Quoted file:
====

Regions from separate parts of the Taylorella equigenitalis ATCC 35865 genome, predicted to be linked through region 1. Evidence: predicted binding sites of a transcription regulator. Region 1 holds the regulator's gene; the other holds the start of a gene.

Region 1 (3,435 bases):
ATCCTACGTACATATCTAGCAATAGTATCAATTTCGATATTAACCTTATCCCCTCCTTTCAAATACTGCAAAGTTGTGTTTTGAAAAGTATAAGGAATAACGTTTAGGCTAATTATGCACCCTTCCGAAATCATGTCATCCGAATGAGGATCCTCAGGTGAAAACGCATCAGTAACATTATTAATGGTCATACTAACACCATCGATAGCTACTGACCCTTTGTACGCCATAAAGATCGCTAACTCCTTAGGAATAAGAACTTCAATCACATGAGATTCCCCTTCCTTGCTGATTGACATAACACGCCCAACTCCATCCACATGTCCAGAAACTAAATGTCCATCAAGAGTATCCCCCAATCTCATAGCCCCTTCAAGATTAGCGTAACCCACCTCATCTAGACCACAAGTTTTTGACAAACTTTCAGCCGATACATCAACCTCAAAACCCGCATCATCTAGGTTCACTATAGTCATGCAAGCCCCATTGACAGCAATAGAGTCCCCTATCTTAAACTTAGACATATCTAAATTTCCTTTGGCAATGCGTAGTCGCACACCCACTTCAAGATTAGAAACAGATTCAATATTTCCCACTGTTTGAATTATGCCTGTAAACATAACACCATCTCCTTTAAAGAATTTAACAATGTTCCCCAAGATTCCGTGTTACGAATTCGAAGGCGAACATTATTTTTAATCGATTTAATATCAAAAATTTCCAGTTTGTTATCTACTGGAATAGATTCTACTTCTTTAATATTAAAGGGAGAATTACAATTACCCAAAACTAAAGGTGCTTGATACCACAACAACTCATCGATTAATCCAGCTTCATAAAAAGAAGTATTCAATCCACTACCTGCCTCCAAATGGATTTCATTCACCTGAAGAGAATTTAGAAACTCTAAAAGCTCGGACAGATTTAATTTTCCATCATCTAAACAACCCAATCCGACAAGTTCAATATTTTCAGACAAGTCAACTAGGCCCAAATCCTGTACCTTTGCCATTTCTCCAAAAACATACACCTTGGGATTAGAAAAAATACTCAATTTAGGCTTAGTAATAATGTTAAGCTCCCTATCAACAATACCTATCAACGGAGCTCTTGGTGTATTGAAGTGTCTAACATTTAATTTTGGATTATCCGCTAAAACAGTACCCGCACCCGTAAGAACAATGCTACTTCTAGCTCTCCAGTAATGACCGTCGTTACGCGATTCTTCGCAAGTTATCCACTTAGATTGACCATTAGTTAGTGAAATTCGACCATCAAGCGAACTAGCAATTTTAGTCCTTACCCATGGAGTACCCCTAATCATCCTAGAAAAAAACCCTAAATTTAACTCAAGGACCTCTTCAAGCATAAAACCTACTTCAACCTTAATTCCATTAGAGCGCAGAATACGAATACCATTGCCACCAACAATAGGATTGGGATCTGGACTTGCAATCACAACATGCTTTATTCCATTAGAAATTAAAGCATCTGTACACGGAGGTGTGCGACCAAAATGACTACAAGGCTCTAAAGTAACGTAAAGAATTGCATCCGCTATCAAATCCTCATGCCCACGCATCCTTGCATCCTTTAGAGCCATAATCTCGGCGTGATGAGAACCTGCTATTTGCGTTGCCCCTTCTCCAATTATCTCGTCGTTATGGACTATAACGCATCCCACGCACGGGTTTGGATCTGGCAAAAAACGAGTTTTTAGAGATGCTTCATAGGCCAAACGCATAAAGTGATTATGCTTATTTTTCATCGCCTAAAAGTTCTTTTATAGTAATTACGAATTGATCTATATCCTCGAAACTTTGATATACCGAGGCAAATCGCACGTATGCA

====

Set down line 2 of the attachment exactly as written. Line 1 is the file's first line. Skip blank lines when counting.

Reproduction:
Region 1 (3,435 bases):